Now comes this amazing line- what happens if this patient is a neonate? See page 269 – the incredible response by R’ Elyashiv- true that these other giants have said what they said. And I will tell you a tale at a school which I heard from a prominent Rabbi who was close personally with R’ Elyashiv when they asked him many years ago about a blessing recited over a Torah sage rarely recited in today’s world. So they asked him upon whom should you say this? He says for certain two such individuals- my mechutan, the Steipler, and R’ Moshe Feinstein. After that, don’t ask me. So these are the same two who are quoted in this response in 1994- yes, these giants said what they said; I’m not sure they are right- they said it based upon logic; they have no real proofs. But I’m not going to quibble with them- but at the same time he feels that even if a person is not obligated to extend painful life, objectively speaking, it is worth living, because we are not able to measure the value of life even if they are filled with pain. Therefore, an adult who refuses to be treated, perhaps we have to accede to his request- but a baby, who cannot express an opinion- perhaps we should be required to pursue that which is objectively the best thing for the baby, which is life. Moreover, he claims that it’s possible that the pain experienced by a little baby is not as pronounced as that of an adult, its systems are not fully developed- for these reasons he suggests extending the life of this baby.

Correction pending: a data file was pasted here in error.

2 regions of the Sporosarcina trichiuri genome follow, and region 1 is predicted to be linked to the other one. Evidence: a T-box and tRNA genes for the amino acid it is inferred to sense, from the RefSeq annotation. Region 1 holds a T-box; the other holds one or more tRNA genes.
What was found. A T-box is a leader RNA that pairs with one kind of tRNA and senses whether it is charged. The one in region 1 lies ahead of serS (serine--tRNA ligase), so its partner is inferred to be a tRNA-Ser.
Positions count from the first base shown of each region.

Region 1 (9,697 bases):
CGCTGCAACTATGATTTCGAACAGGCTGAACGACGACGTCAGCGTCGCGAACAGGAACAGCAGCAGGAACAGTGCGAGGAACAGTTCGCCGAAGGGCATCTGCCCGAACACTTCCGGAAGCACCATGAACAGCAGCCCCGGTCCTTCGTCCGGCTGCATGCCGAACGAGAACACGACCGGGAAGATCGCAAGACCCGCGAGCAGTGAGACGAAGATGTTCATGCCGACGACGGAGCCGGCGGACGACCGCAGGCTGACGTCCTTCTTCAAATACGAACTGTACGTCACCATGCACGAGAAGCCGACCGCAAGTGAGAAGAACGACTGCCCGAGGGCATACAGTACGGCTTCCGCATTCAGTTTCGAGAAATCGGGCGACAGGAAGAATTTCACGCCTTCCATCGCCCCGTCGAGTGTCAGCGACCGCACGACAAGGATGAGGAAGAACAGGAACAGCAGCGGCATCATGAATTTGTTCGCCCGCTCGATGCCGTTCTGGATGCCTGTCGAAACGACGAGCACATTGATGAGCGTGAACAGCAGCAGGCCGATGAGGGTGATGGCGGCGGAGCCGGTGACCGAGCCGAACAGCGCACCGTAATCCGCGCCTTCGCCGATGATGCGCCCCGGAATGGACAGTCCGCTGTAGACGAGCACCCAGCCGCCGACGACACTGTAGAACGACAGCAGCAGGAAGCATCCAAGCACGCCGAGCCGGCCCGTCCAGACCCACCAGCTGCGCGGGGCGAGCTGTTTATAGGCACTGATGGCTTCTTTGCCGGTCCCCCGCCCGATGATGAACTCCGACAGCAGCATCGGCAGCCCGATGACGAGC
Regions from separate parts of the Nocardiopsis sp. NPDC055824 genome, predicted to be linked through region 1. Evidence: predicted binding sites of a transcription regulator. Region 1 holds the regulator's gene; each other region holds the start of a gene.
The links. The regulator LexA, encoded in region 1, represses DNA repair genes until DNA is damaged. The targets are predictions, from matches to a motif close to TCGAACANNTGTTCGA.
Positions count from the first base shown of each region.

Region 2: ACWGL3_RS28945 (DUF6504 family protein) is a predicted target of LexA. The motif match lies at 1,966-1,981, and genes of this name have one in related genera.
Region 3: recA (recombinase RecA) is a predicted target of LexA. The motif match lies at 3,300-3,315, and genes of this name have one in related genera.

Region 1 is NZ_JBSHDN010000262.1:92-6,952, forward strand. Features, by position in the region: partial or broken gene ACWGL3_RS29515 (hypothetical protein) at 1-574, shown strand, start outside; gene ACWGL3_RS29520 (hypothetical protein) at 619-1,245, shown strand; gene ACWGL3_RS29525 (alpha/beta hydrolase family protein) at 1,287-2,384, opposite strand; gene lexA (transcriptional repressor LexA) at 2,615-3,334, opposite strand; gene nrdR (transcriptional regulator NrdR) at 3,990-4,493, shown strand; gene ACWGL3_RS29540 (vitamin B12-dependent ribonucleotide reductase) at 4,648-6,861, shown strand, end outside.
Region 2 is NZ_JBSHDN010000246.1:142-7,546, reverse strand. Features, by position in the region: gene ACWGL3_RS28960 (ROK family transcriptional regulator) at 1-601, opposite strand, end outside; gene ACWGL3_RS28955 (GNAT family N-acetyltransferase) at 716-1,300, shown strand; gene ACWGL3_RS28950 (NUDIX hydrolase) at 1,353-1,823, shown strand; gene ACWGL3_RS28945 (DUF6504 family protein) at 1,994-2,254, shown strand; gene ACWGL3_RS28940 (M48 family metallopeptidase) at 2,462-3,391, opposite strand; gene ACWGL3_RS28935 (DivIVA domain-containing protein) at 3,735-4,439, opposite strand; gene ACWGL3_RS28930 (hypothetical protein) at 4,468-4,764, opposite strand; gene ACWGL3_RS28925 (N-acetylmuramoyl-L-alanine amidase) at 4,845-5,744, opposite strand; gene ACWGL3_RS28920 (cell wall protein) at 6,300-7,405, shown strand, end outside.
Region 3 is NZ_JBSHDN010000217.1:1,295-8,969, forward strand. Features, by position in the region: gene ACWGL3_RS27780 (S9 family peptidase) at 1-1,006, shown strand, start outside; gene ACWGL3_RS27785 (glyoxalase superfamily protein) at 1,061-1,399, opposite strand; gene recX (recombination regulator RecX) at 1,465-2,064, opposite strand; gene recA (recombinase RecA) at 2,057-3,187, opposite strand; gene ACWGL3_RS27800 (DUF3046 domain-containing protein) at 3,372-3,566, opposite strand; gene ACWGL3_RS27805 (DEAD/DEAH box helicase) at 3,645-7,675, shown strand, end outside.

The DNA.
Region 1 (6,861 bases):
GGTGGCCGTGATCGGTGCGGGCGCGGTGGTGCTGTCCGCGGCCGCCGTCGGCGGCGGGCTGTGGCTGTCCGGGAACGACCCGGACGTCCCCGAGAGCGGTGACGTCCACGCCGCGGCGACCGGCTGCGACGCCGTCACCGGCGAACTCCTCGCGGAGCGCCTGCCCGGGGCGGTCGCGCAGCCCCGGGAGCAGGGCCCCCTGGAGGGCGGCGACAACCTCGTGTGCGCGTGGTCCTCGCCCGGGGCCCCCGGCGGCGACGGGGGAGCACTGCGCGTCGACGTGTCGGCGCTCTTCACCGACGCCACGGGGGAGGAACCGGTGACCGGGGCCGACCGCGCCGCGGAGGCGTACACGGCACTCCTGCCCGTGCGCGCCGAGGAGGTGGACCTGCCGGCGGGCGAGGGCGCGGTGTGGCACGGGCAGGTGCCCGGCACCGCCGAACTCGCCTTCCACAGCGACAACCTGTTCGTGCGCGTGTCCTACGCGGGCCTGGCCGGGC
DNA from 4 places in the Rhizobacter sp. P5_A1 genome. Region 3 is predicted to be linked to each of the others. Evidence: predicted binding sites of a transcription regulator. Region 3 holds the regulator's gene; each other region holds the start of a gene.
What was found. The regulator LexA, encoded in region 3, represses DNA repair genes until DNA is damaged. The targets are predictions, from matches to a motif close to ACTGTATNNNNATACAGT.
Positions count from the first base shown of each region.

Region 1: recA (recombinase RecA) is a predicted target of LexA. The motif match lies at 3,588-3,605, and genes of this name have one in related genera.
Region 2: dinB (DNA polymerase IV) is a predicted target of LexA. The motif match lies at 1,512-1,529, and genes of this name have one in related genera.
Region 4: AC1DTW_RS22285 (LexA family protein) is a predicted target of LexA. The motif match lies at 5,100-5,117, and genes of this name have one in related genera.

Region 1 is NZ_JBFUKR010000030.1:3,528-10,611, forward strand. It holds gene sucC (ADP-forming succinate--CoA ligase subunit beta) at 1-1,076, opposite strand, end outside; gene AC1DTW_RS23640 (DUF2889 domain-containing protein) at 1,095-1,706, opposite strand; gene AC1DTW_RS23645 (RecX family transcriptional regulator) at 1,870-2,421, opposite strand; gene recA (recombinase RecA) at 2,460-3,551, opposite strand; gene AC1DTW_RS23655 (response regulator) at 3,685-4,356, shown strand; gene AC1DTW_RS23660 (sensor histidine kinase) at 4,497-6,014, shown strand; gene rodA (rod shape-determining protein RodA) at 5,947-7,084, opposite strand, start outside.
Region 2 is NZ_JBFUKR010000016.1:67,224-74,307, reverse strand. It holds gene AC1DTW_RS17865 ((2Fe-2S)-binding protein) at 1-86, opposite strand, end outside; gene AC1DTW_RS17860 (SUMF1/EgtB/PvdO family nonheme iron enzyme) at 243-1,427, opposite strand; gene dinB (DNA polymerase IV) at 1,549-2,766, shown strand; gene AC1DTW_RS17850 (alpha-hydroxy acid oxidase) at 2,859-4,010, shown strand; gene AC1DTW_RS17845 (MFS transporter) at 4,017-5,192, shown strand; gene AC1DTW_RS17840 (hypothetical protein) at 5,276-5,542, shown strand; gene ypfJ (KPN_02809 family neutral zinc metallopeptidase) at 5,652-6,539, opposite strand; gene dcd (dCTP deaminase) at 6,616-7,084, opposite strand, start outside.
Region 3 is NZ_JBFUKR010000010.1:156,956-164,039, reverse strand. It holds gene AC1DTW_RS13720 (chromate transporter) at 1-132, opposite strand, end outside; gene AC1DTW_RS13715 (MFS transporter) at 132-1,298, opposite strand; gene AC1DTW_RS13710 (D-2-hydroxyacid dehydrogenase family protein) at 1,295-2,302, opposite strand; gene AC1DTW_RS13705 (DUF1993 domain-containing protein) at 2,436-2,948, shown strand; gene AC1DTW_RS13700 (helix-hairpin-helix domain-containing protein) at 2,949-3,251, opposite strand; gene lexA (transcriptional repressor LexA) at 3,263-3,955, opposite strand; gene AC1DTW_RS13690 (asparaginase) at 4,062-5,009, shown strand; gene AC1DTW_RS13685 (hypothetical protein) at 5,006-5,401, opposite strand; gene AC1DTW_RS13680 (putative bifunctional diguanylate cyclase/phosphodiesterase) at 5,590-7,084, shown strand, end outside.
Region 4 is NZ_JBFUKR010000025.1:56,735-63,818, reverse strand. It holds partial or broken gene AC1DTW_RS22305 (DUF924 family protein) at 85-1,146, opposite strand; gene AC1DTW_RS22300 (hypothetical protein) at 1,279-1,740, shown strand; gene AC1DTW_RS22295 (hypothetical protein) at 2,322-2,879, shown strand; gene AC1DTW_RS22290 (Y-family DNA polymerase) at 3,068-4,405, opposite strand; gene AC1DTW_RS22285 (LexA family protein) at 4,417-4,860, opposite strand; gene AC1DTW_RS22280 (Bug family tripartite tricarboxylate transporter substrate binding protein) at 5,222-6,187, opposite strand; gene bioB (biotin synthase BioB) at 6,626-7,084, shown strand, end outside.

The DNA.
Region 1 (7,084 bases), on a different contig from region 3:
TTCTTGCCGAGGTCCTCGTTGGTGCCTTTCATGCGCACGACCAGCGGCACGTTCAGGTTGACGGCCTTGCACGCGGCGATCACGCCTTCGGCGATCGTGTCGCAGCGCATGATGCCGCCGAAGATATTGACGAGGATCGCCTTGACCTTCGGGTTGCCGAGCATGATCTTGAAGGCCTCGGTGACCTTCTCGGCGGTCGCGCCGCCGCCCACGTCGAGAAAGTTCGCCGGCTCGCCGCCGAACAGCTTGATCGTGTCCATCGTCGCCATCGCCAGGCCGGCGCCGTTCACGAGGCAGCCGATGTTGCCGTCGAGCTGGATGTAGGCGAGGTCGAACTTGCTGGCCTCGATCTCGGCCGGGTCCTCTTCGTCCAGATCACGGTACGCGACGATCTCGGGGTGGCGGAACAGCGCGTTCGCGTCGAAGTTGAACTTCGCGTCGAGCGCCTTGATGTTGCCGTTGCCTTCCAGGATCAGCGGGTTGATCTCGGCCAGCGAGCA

I must tell you I read this in almost a state of shock. This is not the way I’ve been trained by my Rabbeim, but since it’s printed in this recent volume which has just came out, I felt a responsibility to bring it to your attention. I also felt a responsibility to call Dr. Steinberg and say “What? Are people really following this letter you received 15 years ago?” Dr. Steinberg said when he received the letter he was also surprised. At that time R’ Shlomo Zalman was still alive, so I came to him, I called him and he also said he doesn’t necessarily agree. So I decided to try to find something from R’ Shlomo Zalman related to this idea- so I pulled out a sefer called “Nishmas Avraham” by the famous Dr. Abraham- two quotations/ citations in Volume Four, both from R’ Shlomo Zalman, with whom Dr. Abraham was very close. The first is on page nun-